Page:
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La Houguette has plastic waste under wraps

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LA HOUGUETTE School’s Eco Club has challenged students and teachers to cut single-use plastics from their lunch boxes on Fridays.

La Houguette School’s Nude Food Friday organised by the school Eco Club. The children have brought in lunches which do not include any single-use plastics. Left to right are: Ted Le Tocq, 5, Freya Dorrity, 4, Clara Norris, 6, Phoebe Davis, 10, Aimee Isabelle, teacher & Eco Club leader, Summer Pearce, 6, Ella Wilkins, 5, and Daisy Grindal, 10. (Picture by Adrian Miller, 27114610)

Aimee Isabelle, head of the club and Year 5 teacher, said the whole school was on board with the Nude Food Friday initiative, which was created by the Eco Club after a talk from The Guernsey Weigh sparked interest in cutting down plastic waste.

‘We invited The Guernsey Weigh to speak to the club about how their products do not use single-use plastics.

‘It inspired the club to find ways we can reduce single-use plastics in school and we challenged the pupils to go plastic-free every Friday lunch.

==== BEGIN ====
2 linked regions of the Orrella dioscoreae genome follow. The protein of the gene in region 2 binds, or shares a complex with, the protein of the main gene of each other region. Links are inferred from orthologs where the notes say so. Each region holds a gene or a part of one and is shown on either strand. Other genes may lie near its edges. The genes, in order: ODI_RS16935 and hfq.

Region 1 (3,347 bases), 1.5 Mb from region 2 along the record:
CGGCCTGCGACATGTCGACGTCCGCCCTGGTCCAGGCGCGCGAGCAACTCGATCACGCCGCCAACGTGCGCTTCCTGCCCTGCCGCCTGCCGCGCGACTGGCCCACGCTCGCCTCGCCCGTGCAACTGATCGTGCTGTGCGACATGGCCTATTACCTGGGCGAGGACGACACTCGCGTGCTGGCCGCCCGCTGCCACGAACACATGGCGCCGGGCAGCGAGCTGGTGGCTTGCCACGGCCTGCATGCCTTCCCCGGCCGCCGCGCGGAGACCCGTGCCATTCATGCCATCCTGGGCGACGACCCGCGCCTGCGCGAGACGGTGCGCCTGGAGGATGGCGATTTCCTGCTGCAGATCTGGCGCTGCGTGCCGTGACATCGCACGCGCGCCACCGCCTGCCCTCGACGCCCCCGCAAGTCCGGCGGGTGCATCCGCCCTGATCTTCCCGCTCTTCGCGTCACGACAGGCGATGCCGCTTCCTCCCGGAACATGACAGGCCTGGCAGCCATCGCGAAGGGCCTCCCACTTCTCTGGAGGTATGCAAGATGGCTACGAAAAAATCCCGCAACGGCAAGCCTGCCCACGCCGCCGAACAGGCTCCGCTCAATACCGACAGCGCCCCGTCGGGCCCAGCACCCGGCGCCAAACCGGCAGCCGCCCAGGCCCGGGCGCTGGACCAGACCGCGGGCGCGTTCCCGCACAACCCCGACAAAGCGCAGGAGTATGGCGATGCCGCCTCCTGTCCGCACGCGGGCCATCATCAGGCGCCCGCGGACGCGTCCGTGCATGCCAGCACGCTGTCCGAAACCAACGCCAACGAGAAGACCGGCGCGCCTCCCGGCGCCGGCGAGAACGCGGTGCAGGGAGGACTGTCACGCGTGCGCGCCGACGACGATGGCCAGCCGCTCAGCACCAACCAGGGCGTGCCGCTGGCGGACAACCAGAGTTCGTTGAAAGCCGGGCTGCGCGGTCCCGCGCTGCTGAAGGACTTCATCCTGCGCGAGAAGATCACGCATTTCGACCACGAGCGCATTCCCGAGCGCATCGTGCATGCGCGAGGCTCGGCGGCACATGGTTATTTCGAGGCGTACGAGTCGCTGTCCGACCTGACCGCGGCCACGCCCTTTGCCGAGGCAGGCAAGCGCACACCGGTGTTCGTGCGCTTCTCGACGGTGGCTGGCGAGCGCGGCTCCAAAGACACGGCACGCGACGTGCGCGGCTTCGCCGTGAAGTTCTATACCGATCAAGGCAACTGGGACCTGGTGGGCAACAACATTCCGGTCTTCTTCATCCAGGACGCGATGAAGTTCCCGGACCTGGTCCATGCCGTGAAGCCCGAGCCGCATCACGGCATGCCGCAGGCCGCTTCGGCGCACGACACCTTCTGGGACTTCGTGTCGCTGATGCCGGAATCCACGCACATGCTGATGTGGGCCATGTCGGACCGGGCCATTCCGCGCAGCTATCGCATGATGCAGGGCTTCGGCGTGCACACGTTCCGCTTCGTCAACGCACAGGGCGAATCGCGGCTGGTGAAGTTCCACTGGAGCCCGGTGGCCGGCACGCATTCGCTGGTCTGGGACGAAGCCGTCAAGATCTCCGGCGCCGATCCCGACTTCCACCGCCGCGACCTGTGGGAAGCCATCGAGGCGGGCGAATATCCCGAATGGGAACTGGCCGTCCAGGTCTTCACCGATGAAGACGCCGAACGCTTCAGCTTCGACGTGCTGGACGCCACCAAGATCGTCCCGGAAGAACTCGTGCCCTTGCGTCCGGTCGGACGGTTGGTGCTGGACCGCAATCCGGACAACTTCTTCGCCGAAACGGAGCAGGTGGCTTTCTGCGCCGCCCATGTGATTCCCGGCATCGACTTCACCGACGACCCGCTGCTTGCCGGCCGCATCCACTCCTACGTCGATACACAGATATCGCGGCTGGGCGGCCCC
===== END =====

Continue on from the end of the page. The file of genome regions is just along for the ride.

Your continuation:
‘They’ve started talking about it and sharing ideas. The club has got the other children to talk about it too, which is great.’

The Eco Club has tackled more than just single-use plastics, Miss Isabelle said.

‘We did a beach clean in the autumn and we’ve recycled crisp packets that are sent to Walkers to be processed.’

As the students ate their lunches, the Eco Club members went from classroom to classroom to count how many students had participated.

Phoebe Davis, 10, had selected a lunch box that helped replace packaging.

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‘I’ve got some compartments for food that are really good for less plastic.’

Her lunch was a great example of how to eat in a healthy and environmentally friendly fashion.

‘I’ve got veg sticks, a Babybel, crackers, hummus and flapjacks.’

Daisy Grindal, also 10, who had made her own popcorn to reduce packaging, was concerned about the impact plastic was having on the environment around her school.

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‘The sea is already really polluted.

‘We’ve done a beach clean and could see there was already too much plastic in the ocean.’

After the roaring success of the Guernsey Weigh visit, Miss Isabelle hoped future visitors would prove as inspirational.

‘We have a visitor from the soil farm coming in to talk about soil health and show the children some worms.’

Head teacher Claire Judd said the children took pride in their local area.

‘We’re very keen about our environment here out west.

‘We’ve visited the beach and our beautiful nature reserve and the children are very keen to find out how they can help.’

Zach Coffell

By Zach Coffell
News reporter

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